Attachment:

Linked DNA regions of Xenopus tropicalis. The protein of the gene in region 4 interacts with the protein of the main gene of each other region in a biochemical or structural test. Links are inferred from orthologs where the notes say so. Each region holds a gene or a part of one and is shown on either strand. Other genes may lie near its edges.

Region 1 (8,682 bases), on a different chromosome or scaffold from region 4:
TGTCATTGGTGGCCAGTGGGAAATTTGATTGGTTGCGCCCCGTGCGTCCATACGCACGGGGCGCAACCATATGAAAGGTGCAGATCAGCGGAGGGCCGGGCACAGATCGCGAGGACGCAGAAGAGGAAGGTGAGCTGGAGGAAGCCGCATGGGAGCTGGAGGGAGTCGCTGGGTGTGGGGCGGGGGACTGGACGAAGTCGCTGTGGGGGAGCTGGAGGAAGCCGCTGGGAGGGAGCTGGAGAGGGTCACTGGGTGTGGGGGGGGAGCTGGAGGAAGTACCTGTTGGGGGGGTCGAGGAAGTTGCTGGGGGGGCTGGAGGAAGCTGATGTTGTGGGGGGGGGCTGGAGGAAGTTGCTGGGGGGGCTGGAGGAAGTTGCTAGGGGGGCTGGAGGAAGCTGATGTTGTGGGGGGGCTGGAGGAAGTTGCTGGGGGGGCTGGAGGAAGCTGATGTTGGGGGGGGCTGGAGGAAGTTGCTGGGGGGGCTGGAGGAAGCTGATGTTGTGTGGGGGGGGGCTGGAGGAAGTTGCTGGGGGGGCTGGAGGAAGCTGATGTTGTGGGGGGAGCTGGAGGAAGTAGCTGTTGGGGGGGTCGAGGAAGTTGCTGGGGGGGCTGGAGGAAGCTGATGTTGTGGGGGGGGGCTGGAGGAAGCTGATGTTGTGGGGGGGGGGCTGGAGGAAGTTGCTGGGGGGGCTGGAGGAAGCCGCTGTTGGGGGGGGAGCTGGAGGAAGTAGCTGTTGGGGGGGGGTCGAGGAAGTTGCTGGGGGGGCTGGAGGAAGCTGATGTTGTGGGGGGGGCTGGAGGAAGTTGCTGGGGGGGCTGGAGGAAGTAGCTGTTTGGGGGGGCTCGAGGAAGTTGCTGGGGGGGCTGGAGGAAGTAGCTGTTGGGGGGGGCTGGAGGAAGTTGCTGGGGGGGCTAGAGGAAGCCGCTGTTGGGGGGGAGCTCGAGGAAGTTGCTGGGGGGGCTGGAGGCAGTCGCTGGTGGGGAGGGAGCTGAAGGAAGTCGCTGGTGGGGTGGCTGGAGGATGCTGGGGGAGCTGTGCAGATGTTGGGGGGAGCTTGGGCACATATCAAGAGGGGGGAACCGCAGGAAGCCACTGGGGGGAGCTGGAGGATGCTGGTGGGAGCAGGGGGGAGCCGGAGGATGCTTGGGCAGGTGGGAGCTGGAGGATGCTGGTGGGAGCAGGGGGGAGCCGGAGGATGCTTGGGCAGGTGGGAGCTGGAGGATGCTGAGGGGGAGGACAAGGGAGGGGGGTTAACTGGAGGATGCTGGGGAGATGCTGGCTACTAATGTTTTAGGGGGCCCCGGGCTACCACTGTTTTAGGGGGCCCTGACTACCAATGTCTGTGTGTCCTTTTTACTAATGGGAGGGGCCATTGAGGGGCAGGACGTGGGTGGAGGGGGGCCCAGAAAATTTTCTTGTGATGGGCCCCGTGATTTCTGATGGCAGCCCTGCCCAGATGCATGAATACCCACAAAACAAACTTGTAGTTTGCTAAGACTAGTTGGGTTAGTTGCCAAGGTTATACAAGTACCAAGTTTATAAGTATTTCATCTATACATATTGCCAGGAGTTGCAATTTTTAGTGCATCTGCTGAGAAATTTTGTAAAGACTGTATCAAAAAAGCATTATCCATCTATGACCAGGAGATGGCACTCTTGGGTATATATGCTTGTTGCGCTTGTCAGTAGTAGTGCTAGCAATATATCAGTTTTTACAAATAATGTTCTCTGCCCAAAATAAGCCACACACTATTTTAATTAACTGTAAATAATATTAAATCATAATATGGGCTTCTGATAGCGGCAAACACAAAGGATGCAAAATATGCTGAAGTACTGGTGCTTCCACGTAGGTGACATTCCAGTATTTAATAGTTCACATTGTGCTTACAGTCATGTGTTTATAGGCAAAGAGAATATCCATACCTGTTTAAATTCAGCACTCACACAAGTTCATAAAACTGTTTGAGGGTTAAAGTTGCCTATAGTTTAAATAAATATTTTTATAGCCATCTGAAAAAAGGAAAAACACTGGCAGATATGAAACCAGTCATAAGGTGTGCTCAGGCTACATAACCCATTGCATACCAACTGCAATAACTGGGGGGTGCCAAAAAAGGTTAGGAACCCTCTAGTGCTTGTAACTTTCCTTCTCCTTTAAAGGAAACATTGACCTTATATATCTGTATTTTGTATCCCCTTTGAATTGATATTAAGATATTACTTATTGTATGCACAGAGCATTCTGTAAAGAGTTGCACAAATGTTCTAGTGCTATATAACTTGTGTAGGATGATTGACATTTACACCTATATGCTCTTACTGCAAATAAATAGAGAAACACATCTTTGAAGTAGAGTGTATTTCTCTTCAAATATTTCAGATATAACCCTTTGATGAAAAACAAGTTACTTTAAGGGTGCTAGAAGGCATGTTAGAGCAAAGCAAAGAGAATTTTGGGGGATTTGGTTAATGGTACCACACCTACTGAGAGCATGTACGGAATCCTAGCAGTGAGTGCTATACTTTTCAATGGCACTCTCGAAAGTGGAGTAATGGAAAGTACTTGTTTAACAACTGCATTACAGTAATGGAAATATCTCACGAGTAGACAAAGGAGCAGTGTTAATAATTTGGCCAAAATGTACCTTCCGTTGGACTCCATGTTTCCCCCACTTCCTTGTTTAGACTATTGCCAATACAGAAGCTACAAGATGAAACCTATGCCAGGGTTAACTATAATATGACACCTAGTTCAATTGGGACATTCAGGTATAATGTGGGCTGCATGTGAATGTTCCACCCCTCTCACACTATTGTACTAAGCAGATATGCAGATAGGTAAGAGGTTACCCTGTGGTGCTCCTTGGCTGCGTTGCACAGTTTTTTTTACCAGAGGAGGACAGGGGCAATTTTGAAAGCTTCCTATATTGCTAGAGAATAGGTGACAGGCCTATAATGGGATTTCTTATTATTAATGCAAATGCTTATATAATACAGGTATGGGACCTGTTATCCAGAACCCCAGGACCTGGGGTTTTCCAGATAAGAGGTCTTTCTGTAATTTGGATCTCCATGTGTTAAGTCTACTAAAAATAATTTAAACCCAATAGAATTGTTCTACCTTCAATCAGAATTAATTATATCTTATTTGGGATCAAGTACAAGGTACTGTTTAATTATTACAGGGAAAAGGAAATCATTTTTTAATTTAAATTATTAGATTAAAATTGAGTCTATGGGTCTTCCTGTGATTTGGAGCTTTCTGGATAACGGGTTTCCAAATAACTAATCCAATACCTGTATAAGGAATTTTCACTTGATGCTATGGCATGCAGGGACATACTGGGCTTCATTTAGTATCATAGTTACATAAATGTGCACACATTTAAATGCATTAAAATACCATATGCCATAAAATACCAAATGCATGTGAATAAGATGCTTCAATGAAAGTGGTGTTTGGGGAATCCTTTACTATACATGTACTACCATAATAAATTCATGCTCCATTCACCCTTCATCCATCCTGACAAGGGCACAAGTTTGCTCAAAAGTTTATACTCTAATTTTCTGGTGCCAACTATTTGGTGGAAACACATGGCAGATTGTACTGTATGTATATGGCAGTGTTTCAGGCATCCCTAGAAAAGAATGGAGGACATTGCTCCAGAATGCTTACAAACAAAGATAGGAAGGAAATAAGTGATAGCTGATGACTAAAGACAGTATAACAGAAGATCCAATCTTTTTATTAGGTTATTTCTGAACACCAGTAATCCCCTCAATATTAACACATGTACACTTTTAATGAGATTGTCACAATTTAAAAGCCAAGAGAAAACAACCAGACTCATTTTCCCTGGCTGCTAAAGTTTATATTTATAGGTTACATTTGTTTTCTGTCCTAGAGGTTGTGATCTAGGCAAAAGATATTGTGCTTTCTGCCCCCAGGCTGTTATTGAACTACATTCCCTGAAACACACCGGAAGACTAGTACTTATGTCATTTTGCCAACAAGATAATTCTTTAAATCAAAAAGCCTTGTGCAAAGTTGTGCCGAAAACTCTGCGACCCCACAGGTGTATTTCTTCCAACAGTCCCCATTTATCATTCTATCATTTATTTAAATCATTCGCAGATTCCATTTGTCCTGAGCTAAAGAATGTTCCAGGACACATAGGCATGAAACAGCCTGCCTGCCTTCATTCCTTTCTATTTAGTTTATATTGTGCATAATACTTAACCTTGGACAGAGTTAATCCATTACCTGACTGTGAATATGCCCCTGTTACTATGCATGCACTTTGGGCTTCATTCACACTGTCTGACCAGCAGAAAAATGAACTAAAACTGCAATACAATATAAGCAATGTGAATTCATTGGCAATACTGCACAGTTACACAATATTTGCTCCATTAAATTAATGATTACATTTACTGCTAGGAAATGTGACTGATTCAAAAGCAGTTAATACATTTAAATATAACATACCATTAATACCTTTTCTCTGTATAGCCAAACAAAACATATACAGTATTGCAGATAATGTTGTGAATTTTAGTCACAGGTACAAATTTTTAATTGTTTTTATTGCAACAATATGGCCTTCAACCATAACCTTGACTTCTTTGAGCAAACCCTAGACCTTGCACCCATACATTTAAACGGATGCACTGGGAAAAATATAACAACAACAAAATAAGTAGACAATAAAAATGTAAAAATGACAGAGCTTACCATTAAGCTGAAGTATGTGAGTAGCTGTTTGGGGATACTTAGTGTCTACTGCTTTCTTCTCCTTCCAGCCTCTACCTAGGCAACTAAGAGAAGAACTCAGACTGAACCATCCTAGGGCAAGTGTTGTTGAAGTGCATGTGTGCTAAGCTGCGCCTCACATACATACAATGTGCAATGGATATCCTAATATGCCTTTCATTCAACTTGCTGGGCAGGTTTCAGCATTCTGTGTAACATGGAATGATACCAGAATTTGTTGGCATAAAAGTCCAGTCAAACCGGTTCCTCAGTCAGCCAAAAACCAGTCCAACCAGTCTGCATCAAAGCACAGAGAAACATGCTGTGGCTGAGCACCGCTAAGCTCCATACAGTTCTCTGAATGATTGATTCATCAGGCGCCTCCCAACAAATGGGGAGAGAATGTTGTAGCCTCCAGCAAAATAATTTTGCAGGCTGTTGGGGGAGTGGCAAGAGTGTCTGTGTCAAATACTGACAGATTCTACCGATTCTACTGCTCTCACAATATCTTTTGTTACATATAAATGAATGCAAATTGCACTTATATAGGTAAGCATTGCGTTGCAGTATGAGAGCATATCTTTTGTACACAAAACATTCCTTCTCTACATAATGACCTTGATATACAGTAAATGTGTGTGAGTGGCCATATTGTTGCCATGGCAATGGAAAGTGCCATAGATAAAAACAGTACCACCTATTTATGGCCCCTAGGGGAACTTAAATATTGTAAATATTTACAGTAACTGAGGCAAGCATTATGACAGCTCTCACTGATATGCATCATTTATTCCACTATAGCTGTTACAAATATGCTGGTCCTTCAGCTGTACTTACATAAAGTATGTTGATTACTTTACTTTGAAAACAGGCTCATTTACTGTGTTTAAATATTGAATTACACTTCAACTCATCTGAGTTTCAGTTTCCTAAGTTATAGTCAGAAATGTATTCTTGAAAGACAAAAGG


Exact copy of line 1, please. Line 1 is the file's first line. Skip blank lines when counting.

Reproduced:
Linked DNA regions of Xenopus tropicalis. The protein of the gene in region 4 interacts with the protein of the main gene of each other region in a biochemical or structural test. Links are inferred from orthologs where the notes say so. Each region holds a gene or a part of one and is shown on either strand. Other genes may lie near its edges.